Tuesday, April 08, 2014

Gravity: Stories (A To Z Challenge)(Infinite Monkeys)

A To Z Readers:  First, if you write, I'll pay you for stories: see the "We Pay For Stories" tab on this blog.

Second: Each day on this blog there are TWO A To Z entries: A short story (this post) and a longer serialized story about the alphabet in turmoil (the next post below this).  

Most days, the short story is limited to 250 words, but I was up at 3 a.m. today for Mr F related reasons (Mr F is my second-youngest and if you want to know more about him you can click this link) so I had a little more time to write today's story, which is an "Infinite Monkeys" story. ("Infinite Monkeys" stories are part of a project I've been working on since last summer.)

So there's the story in this post, below, and there's the ongoing story, and there are also FREE BOOKS! Well, Free BOOK! the After, a story about life after death and also about William Howard Taft and love, not necessarily in that order, is free on Amazon and you can get it by clicking this link here.  

And now, your short story, which is short stories

Gravity: Stories.


Gravity didn’t have to be up and down. It could have been left-and-right. It could have been diagonal. It could have been spirals. That would have been lovely: when you dropped your coffee this morning instead of falling to the ground and smashing your cup and splashing coffee into every nook and cranny in the kitchen making you late for work and getting on your tie, your cup would have lazily spiraled down to the ground like one of those helicopter seeds you remember from when you were a kid but never see anymore.

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He was there and then he was not, standing by the window and then not, wondering whether to talk to the girl with the red shirt and then… well, he was still kind of wondering that a bit now but the more immediate thing was that Garrett was falling, falling falling falling and it was kind of an amazing thing. He’d always heard that if you fell off a large skyscraper your heart would stop long before you hit the ground, that fright would kill you, but that turned out not to be true, at least in his experience because he’d been leaning on the railing and fallen over and now was in the air.

It was like flying.

It was like falling, only longer.  Which made sense, he supposed.

(The girl with the red shirt probably would have turned him down!)

Maybe for the heart thing you had to be up higher so that you were more scared?

His body slowly

Turning

Twisting

Rolling

He was going headoverheelsoverheadoverheelsoveroverheelsheadoverheadheadheels

His drink glass was ahead of him!

(Maybe she’d have said yes)

The sidewalk didn’t seem to be getting closer very quickly. Tom and Linda’s apartment was on fifteen and they’d gone up to the roof how many flights of stairs had he gone up to get there in the cool summer evening to watch the sun set over the bay while wondering about asking the girl in the red shirt out.

Irony: If he’d been less scared of asking her out he wouldn’t have leaned back against the railing.

(Was that iron


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Gravity is the bending of space, like if you throw a bowling ball on a mattress: it will bend the mattress down and pull things nearby into the impression it makes on the mattress, only that’s not quite right is it? Because if you were to put a bunch of little balls on the mattress:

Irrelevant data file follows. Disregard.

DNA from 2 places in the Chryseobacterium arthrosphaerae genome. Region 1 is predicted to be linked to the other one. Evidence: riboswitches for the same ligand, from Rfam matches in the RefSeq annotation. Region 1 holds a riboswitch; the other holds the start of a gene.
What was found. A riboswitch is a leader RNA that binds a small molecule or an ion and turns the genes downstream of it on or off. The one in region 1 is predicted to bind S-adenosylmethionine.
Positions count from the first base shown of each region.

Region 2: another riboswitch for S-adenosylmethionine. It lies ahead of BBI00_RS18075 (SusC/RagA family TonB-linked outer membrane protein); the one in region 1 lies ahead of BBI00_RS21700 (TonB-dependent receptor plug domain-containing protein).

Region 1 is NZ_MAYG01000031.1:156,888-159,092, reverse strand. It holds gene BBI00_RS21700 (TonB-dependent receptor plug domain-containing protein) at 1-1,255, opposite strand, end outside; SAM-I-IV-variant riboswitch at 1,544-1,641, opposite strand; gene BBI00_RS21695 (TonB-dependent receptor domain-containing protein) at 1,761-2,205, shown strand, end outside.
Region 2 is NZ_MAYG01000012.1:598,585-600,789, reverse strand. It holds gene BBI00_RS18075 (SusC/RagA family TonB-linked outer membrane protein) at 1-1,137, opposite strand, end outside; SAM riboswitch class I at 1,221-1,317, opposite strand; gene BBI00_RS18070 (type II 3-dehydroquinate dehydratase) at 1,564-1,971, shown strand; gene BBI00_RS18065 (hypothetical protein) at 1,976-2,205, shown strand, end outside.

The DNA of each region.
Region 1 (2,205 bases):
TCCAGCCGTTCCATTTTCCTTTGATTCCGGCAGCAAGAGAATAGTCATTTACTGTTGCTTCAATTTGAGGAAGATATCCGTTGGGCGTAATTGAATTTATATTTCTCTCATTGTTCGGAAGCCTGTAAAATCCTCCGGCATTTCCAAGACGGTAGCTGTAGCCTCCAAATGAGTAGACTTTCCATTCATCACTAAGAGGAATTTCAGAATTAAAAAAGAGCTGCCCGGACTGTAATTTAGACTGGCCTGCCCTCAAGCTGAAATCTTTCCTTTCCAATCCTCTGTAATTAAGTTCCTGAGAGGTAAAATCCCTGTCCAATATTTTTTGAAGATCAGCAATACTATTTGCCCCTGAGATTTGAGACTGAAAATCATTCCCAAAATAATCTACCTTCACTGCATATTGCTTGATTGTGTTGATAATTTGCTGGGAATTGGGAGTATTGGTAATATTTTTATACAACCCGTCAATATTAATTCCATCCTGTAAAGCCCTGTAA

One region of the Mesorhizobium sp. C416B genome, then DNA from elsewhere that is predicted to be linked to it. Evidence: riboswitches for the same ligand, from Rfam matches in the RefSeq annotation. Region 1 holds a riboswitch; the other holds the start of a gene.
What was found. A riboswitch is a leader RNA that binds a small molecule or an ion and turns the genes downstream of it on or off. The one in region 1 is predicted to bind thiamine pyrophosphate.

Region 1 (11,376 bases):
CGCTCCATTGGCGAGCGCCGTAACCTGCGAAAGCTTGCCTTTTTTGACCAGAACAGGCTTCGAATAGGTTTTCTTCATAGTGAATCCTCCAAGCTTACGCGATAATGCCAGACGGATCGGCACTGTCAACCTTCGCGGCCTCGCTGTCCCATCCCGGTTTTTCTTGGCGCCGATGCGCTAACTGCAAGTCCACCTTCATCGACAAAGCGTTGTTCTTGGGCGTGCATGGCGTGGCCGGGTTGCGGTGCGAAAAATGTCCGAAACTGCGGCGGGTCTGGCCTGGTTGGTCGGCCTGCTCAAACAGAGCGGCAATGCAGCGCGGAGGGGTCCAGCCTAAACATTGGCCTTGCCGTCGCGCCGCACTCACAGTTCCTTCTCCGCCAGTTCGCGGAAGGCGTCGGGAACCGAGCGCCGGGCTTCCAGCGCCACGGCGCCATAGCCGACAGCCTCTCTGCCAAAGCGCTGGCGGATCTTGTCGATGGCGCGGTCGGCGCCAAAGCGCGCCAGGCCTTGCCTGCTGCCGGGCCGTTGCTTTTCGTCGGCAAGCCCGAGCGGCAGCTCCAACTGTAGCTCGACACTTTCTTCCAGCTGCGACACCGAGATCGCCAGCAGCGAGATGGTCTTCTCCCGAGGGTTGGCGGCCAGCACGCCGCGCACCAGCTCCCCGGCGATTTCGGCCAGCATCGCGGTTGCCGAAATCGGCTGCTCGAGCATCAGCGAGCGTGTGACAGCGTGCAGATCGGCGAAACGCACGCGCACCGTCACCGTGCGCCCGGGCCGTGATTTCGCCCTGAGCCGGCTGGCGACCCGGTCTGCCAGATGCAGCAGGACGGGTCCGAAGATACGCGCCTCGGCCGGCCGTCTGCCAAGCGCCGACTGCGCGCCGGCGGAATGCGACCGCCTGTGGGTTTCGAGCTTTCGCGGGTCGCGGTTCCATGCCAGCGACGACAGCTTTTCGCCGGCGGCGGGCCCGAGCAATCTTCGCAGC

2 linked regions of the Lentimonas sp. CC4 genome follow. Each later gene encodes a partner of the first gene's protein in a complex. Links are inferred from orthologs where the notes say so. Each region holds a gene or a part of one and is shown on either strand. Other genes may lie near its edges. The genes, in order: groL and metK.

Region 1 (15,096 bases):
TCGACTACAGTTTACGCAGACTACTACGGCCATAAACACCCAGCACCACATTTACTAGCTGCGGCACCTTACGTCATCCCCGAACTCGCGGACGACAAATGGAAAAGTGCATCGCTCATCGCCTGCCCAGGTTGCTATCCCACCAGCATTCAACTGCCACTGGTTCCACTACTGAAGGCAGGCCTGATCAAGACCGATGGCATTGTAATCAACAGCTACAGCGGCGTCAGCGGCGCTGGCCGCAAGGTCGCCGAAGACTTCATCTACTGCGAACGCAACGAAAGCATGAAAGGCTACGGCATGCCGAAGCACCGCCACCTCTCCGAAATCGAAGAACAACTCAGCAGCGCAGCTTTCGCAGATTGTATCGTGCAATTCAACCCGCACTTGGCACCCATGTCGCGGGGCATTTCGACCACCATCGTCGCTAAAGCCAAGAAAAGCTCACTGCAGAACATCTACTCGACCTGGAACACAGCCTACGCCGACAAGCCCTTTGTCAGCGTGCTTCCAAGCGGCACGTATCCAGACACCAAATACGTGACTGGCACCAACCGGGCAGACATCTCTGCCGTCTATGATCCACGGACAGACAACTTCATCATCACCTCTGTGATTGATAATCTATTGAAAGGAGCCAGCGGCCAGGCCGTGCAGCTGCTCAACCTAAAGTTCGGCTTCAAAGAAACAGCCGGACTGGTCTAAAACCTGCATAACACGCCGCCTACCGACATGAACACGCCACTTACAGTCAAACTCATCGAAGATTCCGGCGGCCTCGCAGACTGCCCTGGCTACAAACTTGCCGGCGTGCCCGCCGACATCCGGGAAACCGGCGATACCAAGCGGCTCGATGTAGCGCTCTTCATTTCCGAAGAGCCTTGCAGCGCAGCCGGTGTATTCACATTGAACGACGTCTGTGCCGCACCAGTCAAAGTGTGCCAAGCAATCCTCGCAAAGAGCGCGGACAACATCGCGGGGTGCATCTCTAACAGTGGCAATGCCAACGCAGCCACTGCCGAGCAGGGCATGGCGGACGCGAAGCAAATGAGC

Use a baseball for Jupiter, or a softball and Saturn could be the baseball and Mars can be that marble the kids have for some reason, where’d they get a marble? And then Earth is… Earth is… Earth is, fine it’s her socks, bundled up that’s not the point, just put them on the bed and then throw grandpa’s old bowling ball in the middle and watch it bounce up only slightly and Jupiter, Saturn, Mars, all roll into it, Earth doesn’t but that’s because Earth is socks, the point is they don’t spin around it they just roll into it and sit there so if gravity worked that way we’d all just roll into the sun and burn up like a marshmallow dropped into the campfire.

So why do we spin around the sun instead of rolling into it?  Think about that. It’s not going to get you out of going outside to rake the lawn, and sooner or later your wife is going to want to know what the heck you were doing with the bowling ball, so work on it now.

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Things that you can drop from the top of the Leaning Tower Of Pisa to see if they fall at the same rate:

    n  A bowling ball and a feather.
    n  Two cups of orange juice, one with pulp, one without.
    n  A toy school bus, and fourteen “Luke Skywalker” action figures.
    n  A book about Galileo, and a book about a diner owner in Tulsa who keeps getting involved in mysteries around the city, the first in a series of such books, each named after a kind of dish you can order in the diner, this one is Eggs Over Easy and is about a guy named Donnie “Easy” Polizzi who turns up dead behind the alley and the diner owner’s cook is a suspect in the killing.

The picture of you and your wife on your wedding day that you brought along? You’re never going to actually throw that over, no matter how mad you are at her. Just tuck it back in your backpack and go get some lunch at the Hard Rock Café Pisa.

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“Why did God invent gravity?” she asks.

“Because when He was building the universe if He set down His tools they would just float away and make a mess.”

“Why did God need tools?” she asks.

“Because it’s hard to make a giraffe from scratch.”

“Why did God need giraffes?”